Dr. Patrice Harris

Patricia Harris, MD, MPH heads up the American Medical Association and is in the thick of addressing physician needs and challenges during the Coronavirus. The IMG or international medical graduates are a vital part of delivering care across our nation and have a critical role in our ‘health care safety net’. The immigration restrictions recently in the news will not affect healthcare professionals, as our government departments of state and homeland security allows for IMG’s to care for patients as the pandemic escalates. Most of us think of medical doctors when we see MD same as Patrice Harris who while growing up was influenced by the TV show ‘Marcus Welby MD’. In her determination to become a doctor she deflected attempts to be steered toward nursing instead choosing psychology where she built a career mastering psychology then ‘Doctor of Medicine’ through West Virginia University. 

Here is a passage from her website about her career. ‘Starting with medical school at West Virginia University, followed by a psychiatry residency and child psychiatry and forensics fellowships at Emory, and then as the Barton senior policy fellow at the Emory University School of Law, she has worked for children both clinically and in the advocacy arena. At Emory she addressed public policy for abused and neglected children before the Georgia legislature and in public education programs. Dr. Harris has also given invited lectures and presentations on the opioid epidemic, mental health, childhood trauma, integration of health services, health equity, and the intersection of athletics and health.  She has appeared on numerous media outlets–CNN, Wall Street Journal, Huffington Post, New York Times, Frontline Medical News, MSNBC, NBC, NPR–discussing topics such as the opioid epidemic, prescription drug availability and cost, scope of practice, access to care, mental health parity, obesity, and gun violence.’ Learn more…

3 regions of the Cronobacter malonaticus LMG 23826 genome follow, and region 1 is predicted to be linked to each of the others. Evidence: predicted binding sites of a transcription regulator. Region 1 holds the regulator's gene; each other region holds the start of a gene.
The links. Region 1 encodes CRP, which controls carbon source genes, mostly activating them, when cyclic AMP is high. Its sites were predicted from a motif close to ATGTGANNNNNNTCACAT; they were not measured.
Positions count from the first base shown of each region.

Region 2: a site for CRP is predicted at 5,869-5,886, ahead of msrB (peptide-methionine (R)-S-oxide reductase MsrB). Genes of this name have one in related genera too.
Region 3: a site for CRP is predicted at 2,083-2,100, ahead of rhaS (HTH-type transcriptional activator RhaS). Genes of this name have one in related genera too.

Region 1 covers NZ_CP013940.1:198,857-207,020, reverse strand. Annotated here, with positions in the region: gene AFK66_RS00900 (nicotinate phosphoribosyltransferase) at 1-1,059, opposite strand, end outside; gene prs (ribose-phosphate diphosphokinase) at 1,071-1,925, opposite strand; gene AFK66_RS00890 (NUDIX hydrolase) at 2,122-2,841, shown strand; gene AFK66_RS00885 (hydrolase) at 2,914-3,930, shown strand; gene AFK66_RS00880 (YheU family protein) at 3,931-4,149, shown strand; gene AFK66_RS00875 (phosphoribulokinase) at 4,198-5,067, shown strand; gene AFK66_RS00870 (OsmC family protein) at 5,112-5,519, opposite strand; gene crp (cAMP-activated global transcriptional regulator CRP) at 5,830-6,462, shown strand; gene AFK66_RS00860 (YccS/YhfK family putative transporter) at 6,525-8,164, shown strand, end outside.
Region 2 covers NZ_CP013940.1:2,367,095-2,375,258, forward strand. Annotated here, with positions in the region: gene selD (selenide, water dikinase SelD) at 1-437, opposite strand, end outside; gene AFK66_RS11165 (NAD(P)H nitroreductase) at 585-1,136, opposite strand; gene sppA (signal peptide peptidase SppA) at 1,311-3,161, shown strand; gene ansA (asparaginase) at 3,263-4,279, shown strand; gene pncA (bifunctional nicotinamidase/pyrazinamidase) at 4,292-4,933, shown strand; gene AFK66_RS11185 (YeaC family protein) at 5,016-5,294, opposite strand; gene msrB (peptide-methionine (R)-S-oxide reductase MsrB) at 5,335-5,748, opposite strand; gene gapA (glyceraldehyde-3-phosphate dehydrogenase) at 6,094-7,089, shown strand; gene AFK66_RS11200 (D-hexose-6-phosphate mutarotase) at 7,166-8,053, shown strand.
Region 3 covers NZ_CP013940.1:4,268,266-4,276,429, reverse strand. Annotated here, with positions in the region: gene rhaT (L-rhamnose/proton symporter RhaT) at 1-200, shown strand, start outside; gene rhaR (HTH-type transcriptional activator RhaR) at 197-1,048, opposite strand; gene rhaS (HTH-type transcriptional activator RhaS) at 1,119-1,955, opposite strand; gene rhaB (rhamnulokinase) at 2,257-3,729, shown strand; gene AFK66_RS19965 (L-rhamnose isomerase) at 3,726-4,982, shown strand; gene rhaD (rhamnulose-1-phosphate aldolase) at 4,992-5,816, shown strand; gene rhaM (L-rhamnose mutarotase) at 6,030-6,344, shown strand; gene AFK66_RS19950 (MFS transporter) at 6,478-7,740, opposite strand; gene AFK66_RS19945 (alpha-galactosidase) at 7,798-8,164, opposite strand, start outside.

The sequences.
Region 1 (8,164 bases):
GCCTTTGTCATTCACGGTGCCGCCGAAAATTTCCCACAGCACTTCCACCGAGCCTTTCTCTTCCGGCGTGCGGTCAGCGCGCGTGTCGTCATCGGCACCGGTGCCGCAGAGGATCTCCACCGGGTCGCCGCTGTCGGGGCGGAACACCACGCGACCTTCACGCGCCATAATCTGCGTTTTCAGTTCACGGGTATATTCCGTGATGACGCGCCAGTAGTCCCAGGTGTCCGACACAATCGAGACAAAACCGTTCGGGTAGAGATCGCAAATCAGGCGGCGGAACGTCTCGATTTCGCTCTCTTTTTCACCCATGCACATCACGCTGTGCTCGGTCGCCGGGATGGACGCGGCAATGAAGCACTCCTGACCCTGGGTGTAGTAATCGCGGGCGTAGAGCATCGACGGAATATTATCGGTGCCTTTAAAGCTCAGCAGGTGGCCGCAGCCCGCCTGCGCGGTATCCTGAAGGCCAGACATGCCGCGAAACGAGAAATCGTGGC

Dr. Patrice Harris, tenure as president of the American Medical Association (AMA) began in June of 2019 and ends in June of 2020. Her work with the AMA involves advocating for physicians’ wellbeing, sustainability of their practices, student loans repayment, securing more doctors through immigration, safety and protection during very tough and demanding requirements of COVID-19. She is concerned also about issues impacting 55,000 African American doctors and peer groups: that are Hispanic, Native American, and Asian Pacific professionals.  All of these physicians address similar concerns of disparity in their communities, though some unique issues are distinguishable within cultural groups. They deserve respect and attention. A recent AMA webinar in which Patrice Harris, MD, MPH participated was facilitated by fellow AMA staffer Aletha Maybank, MD, MPH, titled ‘Prioritizing Equity – The Experience of Physicians of Color & COVID-19. Learn more about AMA webinar…

What are some of the issues that physicians need to be addressed facing our community?

Patrice Harris, MD –  AMA – Provide trusted information

Give voice to concerns of physicians

PPE- Personal Protective Equipment

Physician sustainable practices

Impact on Physicians of Color

Elena Rios, MD Hispanic Obesity, Blood Pressure

Keep patients at home

Engaging retired Doctors/New graduates

Address ‘lots of fear’ and toxic stress

Caring for undocumented and newly arrived immigrants

Oliver Brooks, MD African American small group practitioners

Safety of Staff

Financial support and waiting for stimulus money for 3 months

Layoff of staff and trying to save homes

Winston Wong, MD Asian Pacific address social determinants of health


Language Access/Cultural barriers

Small practices

Most vulnerable

Siobhan Wescott,MD Native American Tribes are under sourced

Shortage of doctors at 24% vacancy

Doctors are stretched Then

Must be part of solutions

Brian Thompson, MD 575 nations of Native Indians

Doing ceremonies for those sick or died

Challenges of traditional healings

Incredible health disparity

Provided 1/2 amounts for Medicaid/Medicare annually